This is a series of provocations designed to provide resources for students to inquire into the UN’s Sustainable Development Goals, or SDGs. For more, click here

I am astonished by some of the figures associated with this global goal. Right now, 3.5 billion people live in cities, which is half of our global population. By 2050, that figure is expected to reach 6.5 billion, which would be 2/3 of our population. It is clearly a pressing need to consider how we can design our urban spaces in more sustainable ways.

This week’s provocations are meant to help students consider what it means for a city to be sustainable.

Resource #1: Bicycle Rush Hour via The Kid Should See This

Resource #2: What is Public Life? by Gehl Institute

Resource #3: A Taste of Vienna by Film Spektakel

Resource #4: Gentrification by Word of the Day

Resource #5: “The Little House” by Virginia Lee Burton

Provocation Questions: 

  • What makes a city pleasant to live in?
  • What makes a city pleasant to move around in?
  • What do you notice about cities that are pleasant to walk or ride bikes around?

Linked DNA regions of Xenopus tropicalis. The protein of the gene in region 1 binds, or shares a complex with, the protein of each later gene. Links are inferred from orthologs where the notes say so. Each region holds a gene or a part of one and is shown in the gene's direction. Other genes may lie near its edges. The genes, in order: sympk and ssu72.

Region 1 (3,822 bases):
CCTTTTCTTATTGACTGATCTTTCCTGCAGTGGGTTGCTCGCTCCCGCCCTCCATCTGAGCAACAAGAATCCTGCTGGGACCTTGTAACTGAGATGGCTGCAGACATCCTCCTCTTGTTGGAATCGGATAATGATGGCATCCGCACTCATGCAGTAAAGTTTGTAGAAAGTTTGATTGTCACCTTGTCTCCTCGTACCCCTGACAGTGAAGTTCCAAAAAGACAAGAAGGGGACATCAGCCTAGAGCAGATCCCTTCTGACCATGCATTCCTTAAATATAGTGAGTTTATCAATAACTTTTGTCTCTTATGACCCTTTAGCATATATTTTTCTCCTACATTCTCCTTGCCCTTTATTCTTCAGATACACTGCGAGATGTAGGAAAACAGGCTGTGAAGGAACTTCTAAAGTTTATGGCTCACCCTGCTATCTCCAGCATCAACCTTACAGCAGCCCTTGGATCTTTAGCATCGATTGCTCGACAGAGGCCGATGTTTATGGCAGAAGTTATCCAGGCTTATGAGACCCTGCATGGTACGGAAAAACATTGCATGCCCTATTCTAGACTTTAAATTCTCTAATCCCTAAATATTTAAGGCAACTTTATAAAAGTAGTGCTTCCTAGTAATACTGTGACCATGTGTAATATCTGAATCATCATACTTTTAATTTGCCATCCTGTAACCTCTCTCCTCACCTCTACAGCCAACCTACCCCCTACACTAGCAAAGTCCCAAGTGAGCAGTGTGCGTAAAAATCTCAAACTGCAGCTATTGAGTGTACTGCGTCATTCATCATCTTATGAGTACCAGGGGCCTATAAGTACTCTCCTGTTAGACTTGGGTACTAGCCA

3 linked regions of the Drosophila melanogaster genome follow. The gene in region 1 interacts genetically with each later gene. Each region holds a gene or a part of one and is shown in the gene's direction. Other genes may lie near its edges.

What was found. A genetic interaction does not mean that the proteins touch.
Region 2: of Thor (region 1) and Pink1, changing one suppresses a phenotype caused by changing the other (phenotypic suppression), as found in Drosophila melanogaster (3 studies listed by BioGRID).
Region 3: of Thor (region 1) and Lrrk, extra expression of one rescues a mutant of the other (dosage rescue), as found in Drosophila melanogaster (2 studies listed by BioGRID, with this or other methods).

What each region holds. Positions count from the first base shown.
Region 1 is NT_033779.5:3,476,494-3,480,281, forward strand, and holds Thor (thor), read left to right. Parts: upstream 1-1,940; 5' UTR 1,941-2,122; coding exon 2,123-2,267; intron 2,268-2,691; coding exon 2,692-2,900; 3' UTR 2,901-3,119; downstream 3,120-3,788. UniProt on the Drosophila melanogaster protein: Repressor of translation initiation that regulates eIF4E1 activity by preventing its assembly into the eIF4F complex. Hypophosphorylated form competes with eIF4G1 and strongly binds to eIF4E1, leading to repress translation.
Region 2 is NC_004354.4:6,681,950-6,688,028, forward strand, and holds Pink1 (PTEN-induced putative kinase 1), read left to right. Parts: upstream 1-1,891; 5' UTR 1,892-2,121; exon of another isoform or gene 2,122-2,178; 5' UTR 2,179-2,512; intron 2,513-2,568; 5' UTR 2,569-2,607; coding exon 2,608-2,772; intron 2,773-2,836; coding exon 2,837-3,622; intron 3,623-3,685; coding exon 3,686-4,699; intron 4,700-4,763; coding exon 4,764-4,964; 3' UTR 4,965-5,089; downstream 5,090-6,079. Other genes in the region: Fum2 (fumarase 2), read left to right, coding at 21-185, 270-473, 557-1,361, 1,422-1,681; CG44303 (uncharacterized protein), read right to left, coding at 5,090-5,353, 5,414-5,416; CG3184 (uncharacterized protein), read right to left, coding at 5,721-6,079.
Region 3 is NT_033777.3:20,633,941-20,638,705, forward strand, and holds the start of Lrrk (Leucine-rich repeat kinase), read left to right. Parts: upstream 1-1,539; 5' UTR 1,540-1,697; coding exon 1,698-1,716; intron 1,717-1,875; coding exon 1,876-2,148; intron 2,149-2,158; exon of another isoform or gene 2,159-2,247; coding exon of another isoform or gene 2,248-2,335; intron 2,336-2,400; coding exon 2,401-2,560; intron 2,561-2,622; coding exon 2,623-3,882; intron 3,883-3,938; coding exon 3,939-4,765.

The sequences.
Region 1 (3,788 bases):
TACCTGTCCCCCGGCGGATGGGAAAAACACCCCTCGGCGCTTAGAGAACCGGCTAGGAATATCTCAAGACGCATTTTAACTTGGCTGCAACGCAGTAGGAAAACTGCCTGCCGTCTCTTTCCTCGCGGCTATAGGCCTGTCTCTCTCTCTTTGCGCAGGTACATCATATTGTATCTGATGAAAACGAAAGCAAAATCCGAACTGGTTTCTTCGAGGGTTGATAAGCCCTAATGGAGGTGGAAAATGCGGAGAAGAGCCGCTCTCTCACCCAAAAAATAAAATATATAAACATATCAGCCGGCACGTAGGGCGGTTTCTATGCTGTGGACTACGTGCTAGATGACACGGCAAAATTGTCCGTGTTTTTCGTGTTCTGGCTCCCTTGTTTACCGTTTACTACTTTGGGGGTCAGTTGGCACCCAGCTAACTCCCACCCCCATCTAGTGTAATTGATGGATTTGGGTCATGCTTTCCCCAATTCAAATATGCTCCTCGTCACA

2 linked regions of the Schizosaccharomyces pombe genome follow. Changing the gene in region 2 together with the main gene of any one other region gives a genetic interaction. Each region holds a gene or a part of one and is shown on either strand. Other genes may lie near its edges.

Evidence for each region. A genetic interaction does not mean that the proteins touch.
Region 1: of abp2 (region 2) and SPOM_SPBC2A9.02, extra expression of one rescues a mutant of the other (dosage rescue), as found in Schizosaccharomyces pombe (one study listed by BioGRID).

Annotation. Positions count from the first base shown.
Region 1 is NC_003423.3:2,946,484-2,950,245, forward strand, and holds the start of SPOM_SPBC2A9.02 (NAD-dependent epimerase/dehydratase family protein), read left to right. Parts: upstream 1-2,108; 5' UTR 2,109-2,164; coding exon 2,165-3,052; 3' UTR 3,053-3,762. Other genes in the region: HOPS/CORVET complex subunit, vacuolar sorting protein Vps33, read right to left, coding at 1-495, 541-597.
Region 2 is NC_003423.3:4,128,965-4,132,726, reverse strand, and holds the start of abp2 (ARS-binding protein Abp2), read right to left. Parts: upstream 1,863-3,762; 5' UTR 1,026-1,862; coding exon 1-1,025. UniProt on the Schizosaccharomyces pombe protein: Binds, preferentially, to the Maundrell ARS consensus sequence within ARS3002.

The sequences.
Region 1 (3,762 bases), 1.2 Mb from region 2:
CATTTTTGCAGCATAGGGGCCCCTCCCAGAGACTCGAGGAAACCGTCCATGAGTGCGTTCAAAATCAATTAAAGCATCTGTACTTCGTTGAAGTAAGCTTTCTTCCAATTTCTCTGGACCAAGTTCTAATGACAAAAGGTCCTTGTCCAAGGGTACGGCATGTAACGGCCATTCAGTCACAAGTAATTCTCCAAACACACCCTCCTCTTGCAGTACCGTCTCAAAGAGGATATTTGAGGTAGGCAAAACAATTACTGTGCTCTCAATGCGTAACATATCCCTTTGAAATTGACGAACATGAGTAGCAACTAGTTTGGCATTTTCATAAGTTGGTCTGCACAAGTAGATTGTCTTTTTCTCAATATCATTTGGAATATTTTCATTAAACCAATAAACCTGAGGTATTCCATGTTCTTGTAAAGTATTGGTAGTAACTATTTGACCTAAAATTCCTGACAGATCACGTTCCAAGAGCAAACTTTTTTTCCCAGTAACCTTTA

• What does it mean for something to be be sustainable?
  • What is the connection between a pleasant city and a sustainable one?

featured image: DeathToTheStockPhoto

18 Best Videos To Get To Know Children’s Authors & Illustrators

As I was updating Goodreads with an old picture book list I’d made, I came across notes I had written about a couple fabulous author/illustrator videos that I wanted to remember to share with my students. And re-watching those just kind of…snowballed into this post.

I always love a good compilation; especially one that gives kids a glimpse into the processes & lives of their favorite authors &  illustrators as people. I hope you enjoy these as much as my very small students and I did!